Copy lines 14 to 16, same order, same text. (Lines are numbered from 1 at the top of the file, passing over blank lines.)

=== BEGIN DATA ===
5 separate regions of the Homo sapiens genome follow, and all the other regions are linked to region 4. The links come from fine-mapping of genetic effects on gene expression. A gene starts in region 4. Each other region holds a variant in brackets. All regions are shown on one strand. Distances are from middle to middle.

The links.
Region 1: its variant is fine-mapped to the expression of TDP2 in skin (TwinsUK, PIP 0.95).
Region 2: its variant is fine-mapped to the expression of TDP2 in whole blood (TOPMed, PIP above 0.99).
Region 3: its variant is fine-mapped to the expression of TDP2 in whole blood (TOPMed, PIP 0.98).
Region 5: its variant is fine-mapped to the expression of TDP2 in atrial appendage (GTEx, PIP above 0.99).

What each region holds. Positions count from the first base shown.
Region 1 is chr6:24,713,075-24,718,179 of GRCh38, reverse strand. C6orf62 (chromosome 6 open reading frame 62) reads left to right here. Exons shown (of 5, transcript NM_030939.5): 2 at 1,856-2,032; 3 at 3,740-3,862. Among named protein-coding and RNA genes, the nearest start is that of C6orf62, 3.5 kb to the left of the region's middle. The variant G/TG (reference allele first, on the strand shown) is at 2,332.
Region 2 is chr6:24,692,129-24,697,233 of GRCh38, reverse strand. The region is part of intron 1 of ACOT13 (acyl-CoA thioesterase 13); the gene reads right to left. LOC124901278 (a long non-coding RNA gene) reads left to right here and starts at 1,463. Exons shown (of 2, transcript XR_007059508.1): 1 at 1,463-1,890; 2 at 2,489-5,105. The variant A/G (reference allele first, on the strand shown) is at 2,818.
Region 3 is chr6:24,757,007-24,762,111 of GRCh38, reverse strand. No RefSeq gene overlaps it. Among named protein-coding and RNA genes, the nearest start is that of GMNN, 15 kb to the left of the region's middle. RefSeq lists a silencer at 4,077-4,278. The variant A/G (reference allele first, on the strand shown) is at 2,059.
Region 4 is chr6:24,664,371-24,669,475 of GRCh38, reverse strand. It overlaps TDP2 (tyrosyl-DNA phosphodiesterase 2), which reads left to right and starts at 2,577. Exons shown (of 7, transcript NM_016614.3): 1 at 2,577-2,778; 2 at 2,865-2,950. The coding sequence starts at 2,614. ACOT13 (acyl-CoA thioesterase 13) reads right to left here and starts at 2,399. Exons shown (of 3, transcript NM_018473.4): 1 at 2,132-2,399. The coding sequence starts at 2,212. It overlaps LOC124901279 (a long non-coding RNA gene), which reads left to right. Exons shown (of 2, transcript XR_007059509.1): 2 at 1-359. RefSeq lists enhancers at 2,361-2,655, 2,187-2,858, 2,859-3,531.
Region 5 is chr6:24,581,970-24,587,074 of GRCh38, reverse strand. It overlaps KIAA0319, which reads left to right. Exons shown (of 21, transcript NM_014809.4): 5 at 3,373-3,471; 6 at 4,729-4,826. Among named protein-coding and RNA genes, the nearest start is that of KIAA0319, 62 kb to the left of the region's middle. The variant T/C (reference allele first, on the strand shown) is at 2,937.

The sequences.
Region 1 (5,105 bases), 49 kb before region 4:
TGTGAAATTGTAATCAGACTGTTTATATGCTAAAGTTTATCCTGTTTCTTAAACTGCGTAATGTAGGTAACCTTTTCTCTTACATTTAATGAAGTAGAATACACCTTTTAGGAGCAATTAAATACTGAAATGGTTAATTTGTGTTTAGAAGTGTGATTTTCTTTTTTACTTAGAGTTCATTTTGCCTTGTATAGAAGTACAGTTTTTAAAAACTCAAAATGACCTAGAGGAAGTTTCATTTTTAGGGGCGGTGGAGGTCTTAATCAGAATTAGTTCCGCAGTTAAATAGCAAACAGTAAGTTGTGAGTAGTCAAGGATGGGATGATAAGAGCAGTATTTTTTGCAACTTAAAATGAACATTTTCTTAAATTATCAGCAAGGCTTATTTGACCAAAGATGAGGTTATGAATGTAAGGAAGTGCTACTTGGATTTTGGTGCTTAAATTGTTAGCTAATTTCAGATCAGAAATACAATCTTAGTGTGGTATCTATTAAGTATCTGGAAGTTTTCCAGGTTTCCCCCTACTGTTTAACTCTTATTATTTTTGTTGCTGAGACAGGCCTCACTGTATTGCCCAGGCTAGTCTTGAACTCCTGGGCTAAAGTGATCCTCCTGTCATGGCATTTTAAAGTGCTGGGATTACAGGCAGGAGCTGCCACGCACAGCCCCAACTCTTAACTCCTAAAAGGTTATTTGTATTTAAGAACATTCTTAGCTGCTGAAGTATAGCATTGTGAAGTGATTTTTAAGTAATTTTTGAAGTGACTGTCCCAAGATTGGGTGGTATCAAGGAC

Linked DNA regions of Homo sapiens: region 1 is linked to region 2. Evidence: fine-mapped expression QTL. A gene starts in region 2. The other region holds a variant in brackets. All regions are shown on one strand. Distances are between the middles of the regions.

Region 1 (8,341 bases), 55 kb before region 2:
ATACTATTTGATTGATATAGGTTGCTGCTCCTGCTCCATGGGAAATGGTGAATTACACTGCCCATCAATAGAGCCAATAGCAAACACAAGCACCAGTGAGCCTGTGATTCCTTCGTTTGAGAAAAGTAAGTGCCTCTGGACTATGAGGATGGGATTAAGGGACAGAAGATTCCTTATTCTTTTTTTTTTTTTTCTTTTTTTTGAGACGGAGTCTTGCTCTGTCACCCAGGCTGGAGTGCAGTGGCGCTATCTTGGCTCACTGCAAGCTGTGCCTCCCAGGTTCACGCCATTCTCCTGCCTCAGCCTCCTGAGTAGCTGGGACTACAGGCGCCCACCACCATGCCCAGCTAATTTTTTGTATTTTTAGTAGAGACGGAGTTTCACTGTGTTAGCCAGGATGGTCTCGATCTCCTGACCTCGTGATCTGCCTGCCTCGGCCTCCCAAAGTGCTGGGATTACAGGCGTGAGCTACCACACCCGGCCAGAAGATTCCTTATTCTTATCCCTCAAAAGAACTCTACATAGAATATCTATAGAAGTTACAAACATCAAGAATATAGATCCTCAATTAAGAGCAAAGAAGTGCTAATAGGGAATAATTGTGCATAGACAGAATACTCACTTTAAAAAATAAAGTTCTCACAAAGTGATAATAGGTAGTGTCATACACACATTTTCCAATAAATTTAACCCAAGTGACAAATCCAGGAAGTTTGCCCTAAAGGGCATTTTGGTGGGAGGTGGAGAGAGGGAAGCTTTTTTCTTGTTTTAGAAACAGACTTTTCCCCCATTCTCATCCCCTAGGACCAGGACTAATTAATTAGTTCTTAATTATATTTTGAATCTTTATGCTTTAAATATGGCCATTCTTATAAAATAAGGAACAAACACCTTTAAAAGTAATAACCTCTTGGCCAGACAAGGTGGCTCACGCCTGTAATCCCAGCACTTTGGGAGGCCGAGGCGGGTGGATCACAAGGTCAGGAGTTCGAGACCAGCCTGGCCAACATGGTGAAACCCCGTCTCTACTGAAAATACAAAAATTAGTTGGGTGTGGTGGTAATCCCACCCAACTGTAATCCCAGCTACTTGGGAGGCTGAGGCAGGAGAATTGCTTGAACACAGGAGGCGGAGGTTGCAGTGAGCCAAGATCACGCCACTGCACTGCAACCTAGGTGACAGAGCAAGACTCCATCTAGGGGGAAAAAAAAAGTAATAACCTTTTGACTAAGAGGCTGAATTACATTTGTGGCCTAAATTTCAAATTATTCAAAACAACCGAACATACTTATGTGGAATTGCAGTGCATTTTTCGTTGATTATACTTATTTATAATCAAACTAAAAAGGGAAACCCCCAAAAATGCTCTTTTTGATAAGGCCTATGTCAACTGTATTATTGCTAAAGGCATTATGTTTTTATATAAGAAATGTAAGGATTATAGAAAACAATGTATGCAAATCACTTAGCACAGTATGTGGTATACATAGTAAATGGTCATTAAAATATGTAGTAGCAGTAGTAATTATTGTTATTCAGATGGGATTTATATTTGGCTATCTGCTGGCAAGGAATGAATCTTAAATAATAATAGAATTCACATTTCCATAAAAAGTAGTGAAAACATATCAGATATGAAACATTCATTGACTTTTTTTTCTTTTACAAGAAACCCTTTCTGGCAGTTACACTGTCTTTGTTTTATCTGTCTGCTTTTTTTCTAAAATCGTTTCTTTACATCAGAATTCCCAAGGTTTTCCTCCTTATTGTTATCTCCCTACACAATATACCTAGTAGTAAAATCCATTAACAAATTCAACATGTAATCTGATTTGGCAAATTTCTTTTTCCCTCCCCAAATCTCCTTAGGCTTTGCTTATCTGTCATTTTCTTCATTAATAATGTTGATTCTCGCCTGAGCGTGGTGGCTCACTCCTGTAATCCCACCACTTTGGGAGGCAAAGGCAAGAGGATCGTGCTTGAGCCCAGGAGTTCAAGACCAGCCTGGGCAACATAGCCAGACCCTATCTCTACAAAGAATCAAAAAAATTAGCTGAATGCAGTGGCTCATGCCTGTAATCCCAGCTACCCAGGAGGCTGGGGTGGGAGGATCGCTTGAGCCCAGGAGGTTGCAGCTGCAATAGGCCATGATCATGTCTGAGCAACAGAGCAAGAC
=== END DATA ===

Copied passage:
Region 1 (5,105 bases), 49 kb before region 4:
TGTGAAATTGTAATCAGACTGTTTATATGCTAAAGTTTATCCTGTTTCTTAAACTGCGTAATGTAGGTAACCTTTTCTCTTACATTTAATGAAGTAGAATACACCTTTTAGGAGCAATTAAATACTGAAATGGTTAATTTGTGTTTAGAAGTGTGATTTTCTTTTTTACTTAGAGTTCATTTTGCCTTGTATAGAAGTACAGTTTTTAAAAACTCAAAATGACCTAGAGGAAGTTTCATTTTTAGGGGCGGTGGAGGTCTTAATCAGAATTAGTTCCGCAGTTAAATAGCAAACAGTAAGTTGTGAGTAGTCAAGGATGGGATGATAAGAGCAGTATTTTTTGCAACTTAAAATGAACATTTTCTTAAATTATCAGCAAGGCTTATTTGACCAAAGATGAGGTTATGAATGTAAGGAAGTGCTACTTGGATTTTGGTGCTTAAATTGTTAGCTAATTTCAGATCAGAAATACAATCTTAGTGTGGTATCTATTAAGTATCTGGAAGTTTTCCAGGTTTCCCCCTACTGTTTAACTCTTATTATTTTTGTTGCTGAGACAGGCCTCACTGTATTGCCCAGGCTAGTCTTGAACTCCTGGGCTAAAGTGATCCTCCTGTCATGGCATTTTAAAGTGCTGGGATTACAGGCAGGAGCTGCCACGCACAGCCCCAACTCTTAACTCCTAAAAGGTTATTTGTATTTAAGAACATTCTTAGCTGCTGAAGTATAGCATTGTGAAGTGATTTTTAAGTAATTTTTGAAGTGACTGTCCCAAGATTGGGTGGTATCAAGGAC

Linked DNA regions of Homo sapiens: region 1 is linked to region 2. Evidence: fine-mapped expression QTL. A gene starts in region 2. The other region holds a variant in brackets. All regions are shown on one strand. Distances are between the middles of the regions.